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For some Latinas trying to vote, persistence is key

Two Hispanic women in New York had trouble trying to vote and almost gave up, but with the help of Electionland, they managed to cast their ballots.
8 Nov 2016 – 08:24 PM EST
A polling place in the Bronx, New York. Crédito: DON EMMERT/AFP/Getty Images

Elizabeth Heredia showed up to vote for the first time, only to learn she wasn't on the rolls. After waiting for an hour and a half, the 27-year-old Dominican-American student, who lives in the Bronx, New York, wasn't able to vote.

"They told me I wasn't on the list," said Heredia, who went to PS 163 in the Bronx to vote and had multiple discussions with poll workers. "They didn't even try to solve the problem. They just said my name wasn't there. They sent me from person to person but they didn't help me."

Heredia decided to leave after the confusion. But then she heard on Univision about Electionland's Whatsapp help line and sent a message to report the incident. Journalist Claudia Báez, who's working for Electionland, asked Heredia if she'd asked for a provisional ballot. The poll workers never gave her that option.

With that information, Heredia went back to the polling place and told the poll workers that they had to let her vote by provisional ballot. Someone then offered to help her and miraculously found her name on the rolls.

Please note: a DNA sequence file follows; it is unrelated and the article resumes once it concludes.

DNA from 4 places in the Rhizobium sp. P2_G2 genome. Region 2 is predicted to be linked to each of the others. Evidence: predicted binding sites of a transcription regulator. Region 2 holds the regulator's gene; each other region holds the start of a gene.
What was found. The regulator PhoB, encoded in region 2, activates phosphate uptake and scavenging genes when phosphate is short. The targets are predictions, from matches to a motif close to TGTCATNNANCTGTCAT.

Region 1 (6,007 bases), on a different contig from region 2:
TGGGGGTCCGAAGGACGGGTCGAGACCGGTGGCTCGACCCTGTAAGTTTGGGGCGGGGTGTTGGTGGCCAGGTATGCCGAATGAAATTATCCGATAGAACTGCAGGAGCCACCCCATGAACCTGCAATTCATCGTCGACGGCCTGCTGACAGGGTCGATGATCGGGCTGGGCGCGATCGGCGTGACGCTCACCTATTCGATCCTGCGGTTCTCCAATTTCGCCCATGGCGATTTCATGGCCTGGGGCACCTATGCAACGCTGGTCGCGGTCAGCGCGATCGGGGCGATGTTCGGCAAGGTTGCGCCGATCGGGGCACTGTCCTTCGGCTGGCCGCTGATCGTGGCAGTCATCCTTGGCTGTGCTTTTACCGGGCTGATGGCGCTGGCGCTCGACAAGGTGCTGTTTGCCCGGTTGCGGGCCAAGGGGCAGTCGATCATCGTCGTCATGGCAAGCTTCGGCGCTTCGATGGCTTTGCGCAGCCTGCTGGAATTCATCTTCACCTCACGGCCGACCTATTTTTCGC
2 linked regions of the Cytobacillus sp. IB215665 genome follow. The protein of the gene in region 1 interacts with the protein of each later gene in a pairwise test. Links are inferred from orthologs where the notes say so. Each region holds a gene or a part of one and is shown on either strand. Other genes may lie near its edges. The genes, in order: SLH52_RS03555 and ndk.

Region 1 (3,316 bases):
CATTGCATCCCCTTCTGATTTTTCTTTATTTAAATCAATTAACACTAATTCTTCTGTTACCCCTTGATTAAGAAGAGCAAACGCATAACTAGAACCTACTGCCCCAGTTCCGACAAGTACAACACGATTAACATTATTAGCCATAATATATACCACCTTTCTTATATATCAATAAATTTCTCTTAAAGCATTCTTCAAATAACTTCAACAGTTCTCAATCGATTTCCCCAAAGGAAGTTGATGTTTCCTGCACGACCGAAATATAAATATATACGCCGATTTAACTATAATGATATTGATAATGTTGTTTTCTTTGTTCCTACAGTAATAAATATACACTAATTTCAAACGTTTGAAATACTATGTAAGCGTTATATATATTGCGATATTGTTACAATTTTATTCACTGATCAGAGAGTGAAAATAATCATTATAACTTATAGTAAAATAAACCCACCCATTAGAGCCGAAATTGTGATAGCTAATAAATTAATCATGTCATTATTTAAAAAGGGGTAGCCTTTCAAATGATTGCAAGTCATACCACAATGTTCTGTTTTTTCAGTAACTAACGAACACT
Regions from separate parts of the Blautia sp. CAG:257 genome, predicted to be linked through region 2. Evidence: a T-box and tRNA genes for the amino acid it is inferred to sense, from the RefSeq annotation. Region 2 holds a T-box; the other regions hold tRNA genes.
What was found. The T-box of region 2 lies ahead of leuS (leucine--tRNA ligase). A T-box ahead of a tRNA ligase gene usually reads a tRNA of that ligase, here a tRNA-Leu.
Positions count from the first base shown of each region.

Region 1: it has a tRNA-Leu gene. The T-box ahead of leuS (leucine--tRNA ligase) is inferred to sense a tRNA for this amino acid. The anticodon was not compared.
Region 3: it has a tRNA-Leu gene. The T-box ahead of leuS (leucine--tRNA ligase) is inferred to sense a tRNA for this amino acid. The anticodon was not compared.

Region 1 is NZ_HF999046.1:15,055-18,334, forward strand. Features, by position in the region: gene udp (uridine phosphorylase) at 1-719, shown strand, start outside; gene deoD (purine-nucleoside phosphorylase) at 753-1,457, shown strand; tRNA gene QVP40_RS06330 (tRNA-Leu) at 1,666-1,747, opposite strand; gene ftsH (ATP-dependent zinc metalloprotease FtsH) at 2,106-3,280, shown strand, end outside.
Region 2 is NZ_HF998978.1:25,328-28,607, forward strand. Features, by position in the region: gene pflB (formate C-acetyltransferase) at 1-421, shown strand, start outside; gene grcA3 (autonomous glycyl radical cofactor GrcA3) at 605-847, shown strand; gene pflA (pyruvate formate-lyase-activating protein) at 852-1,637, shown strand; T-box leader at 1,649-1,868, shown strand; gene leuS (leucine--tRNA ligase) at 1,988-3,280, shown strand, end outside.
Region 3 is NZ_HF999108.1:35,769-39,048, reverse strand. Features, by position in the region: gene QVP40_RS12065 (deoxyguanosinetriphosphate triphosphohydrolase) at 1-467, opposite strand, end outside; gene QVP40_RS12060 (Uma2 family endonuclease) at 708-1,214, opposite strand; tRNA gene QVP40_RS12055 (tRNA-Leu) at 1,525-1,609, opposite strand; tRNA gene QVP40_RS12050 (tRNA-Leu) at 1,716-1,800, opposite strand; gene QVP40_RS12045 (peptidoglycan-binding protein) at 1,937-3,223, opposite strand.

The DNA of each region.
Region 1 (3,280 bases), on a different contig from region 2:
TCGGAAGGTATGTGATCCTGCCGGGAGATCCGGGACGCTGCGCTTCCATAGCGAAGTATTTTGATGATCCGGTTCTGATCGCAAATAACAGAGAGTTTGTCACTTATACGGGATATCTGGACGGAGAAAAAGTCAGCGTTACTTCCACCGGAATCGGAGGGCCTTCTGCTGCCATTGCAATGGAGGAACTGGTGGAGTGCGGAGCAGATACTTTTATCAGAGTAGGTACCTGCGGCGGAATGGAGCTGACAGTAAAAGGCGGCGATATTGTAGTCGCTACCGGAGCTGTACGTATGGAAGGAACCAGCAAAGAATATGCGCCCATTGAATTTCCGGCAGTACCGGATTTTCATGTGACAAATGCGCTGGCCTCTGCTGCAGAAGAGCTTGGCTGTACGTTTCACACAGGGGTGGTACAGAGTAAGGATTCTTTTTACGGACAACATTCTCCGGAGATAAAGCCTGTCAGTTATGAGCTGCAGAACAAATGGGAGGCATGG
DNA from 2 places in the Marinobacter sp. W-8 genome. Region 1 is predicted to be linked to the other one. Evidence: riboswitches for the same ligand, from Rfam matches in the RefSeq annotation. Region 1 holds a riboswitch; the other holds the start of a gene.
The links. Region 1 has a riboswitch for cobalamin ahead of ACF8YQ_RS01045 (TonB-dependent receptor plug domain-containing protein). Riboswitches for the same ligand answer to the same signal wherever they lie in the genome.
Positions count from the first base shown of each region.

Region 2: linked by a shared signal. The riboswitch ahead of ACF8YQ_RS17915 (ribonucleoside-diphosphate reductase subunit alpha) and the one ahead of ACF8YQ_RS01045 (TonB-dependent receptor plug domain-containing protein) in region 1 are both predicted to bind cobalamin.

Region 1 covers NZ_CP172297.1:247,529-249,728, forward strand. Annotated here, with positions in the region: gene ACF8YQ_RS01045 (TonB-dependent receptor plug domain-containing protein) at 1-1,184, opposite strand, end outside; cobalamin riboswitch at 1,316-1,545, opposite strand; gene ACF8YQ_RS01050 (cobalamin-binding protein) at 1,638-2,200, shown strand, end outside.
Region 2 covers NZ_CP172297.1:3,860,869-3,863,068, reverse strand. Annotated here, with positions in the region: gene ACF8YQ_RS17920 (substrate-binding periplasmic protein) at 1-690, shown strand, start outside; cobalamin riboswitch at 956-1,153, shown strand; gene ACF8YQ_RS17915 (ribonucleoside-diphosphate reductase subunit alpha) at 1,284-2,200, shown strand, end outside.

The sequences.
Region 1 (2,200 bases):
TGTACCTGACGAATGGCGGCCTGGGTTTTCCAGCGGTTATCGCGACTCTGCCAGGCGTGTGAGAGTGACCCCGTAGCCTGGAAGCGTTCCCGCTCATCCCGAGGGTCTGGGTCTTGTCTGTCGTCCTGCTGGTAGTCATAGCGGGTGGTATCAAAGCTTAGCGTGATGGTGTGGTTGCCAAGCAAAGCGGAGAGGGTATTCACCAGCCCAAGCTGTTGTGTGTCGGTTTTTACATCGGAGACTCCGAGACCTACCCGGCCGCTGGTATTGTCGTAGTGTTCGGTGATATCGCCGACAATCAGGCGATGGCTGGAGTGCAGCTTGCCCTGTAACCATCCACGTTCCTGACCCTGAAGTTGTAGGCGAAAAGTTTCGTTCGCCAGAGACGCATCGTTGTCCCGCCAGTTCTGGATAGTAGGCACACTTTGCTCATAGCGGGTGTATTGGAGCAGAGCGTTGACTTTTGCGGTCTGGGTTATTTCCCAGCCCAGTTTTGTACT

"Within two minutes they found my name," she said. "I wasn't thinking about going back, but it's close to my house so I went by again."

John Powers, associate counsel in the Voting Rights Project at the Lawyers' Committee for Civil Rights Under Law, said it happens "too frequently" that voters give up when poll workers turn them away. Poll workers don't always understand the many rules involved in the voting process.

"Most people are going to assume they're talking to an expert," he said. "The most effective voter is an informed voter."

Journalist Laura Martínez, also in New York, had a similar problem during her first time voting. Apparently, a typing error left her off the rolls, but with the assistance of Electionland via Whatsapp, she managed to vote through a sworn statement. This vote technically has the same weight as a normal vote, but it must be validated and counted at the end of Election Day.

"I wanted to cry, because I understood that if the presidential race isn't very close (which is very probable in my state), my vote might not be counted," Martínez wrote in a column for Univision. "But there was nothing else to do."

It's not just the act of voting that can take a lot of work. Heredia had trouble registering, and ended up registering three times just to be sure -- even before her voting odyssey.

"This is an example that persistence pays off," said Powers.

"What bothers me is that the polling place was practically empty," Heredia said. "But they never told me about the provisional ballot ... And this is a vote that really matters."

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